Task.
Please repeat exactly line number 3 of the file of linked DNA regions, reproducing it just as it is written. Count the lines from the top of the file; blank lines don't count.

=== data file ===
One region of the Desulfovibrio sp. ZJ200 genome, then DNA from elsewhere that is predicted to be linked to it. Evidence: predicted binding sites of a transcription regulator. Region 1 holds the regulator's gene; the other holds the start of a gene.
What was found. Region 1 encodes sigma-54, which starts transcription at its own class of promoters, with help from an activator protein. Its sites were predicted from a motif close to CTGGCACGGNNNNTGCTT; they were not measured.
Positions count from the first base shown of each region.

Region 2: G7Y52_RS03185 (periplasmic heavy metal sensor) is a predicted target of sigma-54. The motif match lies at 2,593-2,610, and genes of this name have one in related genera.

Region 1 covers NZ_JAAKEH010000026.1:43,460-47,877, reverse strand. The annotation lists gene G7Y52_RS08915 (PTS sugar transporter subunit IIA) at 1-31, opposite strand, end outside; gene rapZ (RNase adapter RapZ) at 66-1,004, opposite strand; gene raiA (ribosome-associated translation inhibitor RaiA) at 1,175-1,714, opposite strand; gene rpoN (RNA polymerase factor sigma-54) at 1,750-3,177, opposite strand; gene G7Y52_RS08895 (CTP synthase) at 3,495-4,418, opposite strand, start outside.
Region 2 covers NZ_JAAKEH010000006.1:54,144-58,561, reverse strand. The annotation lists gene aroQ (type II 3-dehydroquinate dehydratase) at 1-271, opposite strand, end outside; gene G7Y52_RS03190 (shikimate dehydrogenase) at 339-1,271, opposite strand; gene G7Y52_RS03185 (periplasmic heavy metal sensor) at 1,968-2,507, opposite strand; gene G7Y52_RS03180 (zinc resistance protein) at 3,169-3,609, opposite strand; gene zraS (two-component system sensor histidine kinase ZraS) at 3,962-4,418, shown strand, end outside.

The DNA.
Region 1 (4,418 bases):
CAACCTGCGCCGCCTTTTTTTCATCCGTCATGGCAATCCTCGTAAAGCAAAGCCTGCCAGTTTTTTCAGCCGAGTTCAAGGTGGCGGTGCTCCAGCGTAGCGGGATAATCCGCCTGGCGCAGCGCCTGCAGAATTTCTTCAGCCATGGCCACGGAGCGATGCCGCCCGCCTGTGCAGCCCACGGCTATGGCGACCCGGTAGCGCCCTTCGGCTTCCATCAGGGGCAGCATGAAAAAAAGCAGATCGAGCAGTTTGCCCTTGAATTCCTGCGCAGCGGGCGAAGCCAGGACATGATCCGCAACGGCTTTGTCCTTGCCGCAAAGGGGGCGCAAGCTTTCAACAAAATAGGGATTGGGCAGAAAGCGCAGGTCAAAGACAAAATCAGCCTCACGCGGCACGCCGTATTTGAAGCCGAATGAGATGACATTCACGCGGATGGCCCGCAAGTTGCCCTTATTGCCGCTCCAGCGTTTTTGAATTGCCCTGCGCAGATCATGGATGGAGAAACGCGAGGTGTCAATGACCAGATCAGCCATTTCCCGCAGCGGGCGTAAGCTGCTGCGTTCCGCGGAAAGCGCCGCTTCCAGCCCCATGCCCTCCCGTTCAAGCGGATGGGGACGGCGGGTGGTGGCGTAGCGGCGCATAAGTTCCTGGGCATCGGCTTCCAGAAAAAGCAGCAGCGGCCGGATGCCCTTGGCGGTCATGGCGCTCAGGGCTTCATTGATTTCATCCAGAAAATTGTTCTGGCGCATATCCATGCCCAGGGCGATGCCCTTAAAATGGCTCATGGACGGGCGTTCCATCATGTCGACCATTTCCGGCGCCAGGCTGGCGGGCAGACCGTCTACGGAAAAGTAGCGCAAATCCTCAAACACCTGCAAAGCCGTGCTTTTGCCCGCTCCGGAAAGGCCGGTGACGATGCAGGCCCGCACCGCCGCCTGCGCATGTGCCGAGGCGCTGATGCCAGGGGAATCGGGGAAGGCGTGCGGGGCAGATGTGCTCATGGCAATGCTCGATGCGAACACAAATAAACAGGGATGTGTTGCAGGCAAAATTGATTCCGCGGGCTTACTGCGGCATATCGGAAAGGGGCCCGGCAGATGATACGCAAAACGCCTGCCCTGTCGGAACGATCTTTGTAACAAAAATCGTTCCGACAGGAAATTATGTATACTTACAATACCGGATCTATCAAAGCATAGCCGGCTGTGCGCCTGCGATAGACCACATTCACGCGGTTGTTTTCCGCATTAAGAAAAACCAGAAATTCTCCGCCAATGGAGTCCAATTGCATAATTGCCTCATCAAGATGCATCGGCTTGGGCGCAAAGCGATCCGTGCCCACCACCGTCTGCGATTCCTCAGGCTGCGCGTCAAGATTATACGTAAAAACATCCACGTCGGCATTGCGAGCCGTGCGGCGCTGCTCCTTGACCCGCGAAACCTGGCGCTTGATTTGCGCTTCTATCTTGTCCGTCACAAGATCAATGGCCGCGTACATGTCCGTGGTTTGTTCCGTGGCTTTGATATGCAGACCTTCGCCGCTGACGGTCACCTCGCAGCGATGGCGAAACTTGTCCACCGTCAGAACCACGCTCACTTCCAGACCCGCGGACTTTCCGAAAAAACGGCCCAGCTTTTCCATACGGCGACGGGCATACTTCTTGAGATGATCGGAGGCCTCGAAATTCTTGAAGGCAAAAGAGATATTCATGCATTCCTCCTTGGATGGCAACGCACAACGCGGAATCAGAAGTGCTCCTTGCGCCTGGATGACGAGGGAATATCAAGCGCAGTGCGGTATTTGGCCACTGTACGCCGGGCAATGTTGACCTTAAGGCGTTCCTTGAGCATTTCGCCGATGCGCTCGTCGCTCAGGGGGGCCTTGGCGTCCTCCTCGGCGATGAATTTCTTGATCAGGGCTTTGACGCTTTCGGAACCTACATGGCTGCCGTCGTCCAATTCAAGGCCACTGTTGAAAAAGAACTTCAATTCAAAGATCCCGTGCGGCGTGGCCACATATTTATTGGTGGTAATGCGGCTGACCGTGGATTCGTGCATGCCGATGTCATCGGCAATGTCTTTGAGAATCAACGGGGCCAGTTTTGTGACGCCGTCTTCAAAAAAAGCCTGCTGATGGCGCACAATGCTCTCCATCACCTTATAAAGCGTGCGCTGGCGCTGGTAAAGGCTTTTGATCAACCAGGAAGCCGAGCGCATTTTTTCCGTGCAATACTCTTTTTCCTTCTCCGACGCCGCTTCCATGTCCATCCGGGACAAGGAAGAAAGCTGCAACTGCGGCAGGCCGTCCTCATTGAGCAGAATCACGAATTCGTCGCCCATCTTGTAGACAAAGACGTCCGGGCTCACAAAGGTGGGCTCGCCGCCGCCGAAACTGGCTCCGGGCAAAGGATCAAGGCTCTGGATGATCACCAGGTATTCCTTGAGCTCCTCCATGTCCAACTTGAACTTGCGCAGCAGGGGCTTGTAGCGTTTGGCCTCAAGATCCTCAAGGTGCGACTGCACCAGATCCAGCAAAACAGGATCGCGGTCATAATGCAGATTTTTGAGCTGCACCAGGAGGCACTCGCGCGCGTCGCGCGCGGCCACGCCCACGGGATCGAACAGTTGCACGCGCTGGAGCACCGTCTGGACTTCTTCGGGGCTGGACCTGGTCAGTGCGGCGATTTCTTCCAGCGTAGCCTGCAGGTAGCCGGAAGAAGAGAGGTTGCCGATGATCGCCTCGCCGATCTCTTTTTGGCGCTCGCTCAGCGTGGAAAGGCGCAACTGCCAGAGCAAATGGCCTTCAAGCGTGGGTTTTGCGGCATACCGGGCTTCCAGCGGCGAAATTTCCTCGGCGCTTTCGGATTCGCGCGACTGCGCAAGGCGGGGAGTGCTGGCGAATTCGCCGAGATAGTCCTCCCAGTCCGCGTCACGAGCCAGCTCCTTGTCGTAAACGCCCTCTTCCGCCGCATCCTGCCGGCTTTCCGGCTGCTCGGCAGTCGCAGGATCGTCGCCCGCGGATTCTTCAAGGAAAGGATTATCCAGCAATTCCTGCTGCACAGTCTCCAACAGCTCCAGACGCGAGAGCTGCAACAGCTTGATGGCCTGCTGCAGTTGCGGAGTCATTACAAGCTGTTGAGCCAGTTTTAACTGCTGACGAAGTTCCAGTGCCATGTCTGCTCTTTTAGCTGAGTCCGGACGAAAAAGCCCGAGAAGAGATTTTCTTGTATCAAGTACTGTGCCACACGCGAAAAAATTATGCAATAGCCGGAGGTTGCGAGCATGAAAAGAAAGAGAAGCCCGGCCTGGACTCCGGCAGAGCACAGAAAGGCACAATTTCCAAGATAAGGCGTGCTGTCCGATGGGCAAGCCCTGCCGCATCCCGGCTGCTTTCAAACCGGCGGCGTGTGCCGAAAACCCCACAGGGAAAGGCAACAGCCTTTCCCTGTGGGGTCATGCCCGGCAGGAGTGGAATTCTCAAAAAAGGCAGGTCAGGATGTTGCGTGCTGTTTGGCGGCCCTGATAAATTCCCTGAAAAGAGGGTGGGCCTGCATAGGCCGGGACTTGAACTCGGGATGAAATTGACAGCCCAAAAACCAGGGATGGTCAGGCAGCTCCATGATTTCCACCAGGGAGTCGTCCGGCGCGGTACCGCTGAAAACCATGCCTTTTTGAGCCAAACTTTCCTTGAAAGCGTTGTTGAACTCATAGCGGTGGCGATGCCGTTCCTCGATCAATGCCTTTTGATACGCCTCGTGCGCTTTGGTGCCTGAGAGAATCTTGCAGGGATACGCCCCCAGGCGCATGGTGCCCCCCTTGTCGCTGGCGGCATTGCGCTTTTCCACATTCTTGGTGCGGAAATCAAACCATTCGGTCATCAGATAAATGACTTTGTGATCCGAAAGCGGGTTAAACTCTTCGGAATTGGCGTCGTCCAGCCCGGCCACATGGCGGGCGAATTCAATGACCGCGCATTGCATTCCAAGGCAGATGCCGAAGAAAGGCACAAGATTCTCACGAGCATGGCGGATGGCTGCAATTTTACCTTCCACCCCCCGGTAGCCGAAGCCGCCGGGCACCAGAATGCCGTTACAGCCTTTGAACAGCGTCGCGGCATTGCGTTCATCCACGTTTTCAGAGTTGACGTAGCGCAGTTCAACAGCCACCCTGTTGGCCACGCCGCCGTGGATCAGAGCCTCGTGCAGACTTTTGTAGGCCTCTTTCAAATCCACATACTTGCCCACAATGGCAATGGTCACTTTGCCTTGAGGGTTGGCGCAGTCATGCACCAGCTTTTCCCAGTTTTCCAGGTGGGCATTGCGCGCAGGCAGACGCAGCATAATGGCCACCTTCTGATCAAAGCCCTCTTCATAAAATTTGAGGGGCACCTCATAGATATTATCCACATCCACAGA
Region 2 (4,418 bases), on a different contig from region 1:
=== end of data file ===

Positions count from the first base shown of each region.